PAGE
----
Pope Francis, in a moving Christmas Eve address at St. Peter’s Basilica, reflected on the simplicity of Jesus’ birth in Bethlehem and lamented the ongoing conflicts hindering peace in the world.
Addressing around 6,500 attendees, the Pope, adorned in white robes, expressed sorrow over the disruptions caused by contemporary conflicts, specifically referencing the recent violence initiated by Hamas in Israel on October 7.
As the Mass began, a figurine of the Christ child was unveiled before an altar adorned with greenery and white flowers. Children, representing various corners of the world, placed flowers around a golden throne, emphasizing the universal message of Christmas.
Pope Francis, standing beneath St. Peter’s grand columns, drew parallels between Jesus’ humble birth and the current pursuit of worldly power. He cautioned against a world “obsessed with achievement” and highlighted Jesus’ modest entry into the world.
The Pope emphasized, “Here, we see not a god of wrath and chastisement, but the God of mercy, who takes flesh and enters the world in weakness.”
After the Christmas Eve Mass, Pope Francis, using a wheelchair due to a painful knee ligament, proceeded down the basilica with a life-sized statue of Baby Jesus. Accompanied by children carrying bouquets, the statue was reverently placed in a manger as part of the nativity scene.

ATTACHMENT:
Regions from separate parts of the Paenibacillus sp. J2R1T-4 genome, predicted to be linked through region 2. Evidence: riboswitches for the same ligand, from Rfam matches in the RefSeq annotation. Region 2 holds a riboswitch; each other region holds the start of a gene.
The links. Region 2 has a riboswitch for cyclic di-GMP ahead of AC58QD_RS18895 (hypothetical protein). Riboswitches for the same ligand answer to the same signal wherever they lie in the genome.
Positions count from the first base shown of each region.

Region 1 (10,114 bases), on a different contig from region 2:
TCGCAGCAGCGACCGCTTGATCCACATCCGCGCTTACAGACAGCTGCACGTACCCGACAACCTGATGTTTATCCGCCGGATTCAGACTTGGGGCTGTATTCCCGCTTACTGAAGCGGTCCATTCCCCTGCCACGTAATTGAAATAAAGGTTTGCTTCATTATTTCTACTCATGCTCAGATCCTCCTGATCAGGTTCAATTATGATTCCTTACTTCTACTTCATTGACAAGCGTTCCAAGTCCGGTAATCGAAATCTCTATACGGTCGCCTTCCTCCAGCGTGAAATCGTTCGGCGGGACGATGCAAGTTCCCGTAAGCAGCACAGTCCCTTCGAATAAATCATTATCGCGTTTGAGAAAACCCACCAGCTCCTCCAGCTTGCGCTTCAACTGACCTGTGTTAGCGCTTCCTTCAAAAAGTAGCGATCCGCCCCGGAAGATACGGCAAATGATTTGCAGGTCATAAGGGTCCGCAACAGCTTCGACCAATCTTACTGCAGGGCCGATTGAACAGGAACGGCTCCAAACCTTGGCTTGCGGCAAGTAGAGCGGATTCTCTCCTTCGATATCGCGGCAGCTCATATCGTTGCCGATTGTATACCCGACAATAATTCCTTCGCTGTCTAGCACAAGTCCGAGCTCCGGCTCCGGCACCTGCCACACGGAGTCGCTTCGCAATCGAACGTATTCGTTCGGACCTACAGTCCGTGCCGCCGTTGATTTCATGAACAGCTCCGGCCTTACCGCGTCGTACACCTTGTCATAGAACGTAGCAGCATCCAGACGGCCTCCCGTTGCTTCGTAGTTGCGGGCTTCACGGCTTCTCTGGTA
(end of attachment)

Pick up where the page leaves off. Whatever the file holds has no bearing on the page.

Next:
During the traditional midday Angelus blessing, overlooking St. Peter’s Square, Pope Francis expressed solidarity with those affected by war, specifically mentioning conflicts in Ukraine and Israel’s response to Hamas’ attack in the Gaza Strip.
“We are close to our brothers and sisters suffering from war. We think of Palestine, Israel, Ukraine,” said Francis. He urged compassion for those facing misery, hunger, and slavery, emphasizing the need for humanity to prevail.
In his address to the gathered crowd in St. Peter’s Square, Pope Francis cautioned against equating celebration with consumerism, encouraging simplicity and sharing with those in need.
On Christmas Day, tens of thousands were expected to gather in St. Peter’s Square to hear Pope Francis deliver a message on global issues and offer his blessing. The speech, known as “Urbi et Orbi” in Latin, traditionally reviews global crises, including war, persecution, and hunger, echoing the spirit of hope and peace at the heart of Christmas.